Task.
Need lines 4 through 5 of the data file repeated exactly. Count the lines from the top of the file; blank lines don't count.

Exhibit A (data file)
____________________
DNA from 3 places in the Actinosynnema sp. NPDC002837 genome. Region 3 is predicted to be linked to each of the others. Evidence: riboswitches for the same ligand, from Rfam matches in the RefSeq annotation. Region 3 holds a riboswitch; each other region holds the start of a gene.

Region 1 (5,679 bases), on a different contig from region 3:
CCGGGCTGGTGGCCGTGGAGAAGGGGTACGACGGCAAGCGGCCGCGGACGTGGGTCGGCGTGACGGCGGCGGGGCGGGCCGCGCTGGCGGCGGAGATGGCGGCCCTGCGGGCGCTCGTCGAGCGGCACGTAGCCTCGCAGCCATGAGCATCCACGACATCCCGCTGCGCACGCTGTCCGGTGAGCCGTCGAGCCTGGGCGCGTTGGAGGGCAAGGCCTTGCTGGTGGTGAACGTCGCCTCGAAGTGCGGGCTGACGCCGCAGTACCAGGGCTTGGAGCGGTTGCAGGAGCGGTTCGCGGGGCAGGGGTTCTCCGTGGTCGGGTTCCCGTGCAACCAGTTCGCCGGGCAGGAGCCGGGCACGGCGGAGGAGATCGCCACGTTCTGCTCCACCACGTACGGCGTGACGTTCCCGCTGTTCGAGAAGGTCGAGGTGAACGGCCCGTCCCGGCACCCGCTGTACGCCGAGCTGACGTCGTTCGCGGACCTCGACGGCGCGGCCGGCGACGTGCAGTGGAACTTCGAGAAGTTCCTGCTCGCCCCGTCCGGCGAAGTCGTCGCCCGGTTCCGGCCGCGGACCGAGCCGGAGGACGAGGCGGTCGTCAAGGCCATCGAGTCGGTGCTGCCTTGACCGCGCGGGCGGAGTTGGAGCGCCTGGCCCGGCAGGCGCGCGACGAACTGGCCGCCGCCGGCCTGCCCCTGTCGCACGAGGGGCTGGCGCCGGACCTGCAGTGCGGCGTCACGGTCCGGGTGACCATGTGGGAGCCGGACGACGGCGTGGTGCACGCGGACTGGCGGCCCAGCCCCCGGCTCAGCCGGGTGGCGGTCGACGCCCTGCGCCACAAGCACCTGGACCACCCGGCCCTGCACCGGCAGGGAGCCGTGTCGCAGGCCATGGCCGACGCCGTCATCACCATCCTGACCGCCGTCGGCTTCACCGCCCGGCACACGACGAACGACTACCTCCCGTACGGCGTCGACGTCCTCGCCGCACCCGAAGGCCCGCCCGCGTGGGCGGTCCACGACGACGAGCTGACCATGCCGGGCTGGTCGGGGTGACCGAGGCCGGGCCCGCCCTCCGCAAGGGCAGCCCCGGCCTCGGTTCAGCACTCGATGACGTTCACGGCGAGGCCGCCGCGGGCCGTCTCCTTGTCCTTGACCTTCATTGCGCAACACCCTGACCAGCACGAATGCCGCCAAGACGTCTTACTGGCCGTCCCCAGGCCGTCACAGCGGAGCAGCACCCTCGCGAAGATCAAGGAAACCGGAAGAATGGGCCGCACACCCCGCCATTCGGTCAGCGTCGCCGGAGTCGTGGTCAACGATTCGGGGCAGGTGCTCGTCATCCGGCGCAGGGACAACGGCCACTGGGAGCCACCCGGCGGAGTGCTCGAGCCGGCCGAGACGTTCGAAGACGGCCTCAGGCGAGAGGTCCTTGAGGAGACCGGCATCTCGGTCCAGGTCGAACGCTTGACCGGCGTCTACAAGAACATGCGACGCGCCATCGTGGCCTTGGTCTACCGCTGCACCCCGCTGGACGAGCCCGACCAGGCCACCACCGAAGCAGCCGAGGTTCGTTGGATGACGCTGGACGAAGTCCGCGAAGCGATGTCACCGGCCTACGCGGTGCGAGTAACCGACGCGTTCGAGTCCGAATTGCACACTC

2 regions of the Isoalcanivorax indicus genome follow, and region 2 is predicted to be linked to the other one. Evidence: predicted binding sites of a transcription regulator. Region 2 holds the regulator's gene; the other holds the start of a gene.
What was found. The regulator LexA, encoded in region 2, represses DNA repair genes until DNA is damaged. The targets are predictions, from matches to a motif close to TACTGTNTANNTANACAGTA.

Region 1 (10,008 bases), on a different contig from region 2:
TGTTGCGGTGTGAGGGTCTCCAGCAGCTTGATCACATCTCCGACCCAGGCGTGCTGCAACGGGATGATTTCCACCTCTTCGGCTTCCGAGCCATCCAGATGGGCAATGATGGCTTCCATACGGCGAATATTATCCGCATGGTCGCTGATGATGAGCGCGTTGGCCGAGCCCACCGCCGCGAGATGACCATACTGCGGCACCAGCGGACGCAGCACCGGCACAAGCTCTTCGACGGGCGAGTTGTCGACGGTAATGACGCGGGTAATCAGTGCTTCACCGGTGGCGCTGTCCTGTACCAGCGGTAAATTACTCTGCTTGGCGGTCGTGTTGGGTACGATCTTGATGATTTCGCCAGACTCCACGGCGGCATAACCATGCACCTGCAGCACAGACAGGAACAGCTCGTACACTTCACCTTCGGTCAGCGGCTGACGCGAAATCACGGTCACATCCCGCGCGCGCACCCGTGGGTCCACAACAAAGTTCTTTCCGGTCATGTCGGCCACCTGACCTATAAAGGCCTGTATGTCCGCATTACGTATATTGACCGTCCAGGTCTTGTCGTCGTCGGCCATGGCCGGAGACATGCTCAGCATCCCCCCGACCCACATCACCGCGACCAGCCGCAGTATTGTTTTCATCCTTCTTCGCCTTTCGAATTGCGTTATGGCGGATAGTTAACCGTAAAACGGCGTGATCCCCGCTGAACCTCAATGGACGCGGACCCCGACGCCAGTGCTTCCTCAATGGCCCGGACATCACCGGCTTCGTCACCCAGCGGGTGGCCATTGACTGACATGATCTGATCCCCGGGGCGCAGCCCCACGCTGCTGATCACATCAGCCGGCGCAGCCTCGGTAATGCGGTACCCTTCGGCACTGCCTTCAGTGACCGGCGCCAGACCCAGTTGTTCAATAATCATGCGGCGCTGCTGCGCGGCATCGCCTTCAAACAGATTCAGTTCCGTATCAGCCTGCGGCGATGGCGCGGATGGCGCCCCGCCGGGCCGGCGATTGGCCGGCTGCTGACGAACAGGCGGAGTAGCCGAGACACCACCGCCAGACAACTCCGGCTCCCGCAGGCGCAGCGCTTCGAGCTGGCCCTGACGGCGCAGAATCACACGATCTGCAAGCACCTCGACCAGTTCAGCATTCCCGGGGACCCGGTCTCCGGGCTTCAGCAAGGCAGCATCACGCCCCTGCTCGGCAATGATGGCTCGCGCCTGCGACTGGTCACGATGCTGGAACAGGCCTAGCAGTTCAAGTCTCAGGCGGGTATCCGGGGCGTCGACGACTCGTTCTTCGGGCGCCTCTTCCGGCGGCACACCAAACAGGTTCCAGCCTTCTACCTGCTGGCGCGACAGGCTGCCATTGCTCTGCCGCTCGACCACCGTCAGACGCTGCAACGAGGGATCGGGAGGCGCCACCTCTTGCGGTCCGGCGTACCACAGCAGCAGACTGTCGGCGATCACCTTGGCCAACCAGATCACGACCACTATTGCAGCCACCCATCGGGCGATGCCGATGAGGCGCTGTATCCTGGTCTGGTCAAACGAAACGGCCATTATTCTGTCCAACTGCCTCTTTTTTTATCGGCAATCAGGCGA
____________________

2 regions of the Isoalcanivorax indicus genome follow, and region 2 is predicted to be linked to the other one. Evidence: predicted binding sites of a transcription regulator. Region 2 holds the regulator's gene; the other holds the start of a gene.
What was found. The regulator LexA, encoded in region 2, represses DNA repair genes until DNA is damaged. The targets are predictions, from matches to a motif close to TACTGTNTANNTANACAGTA.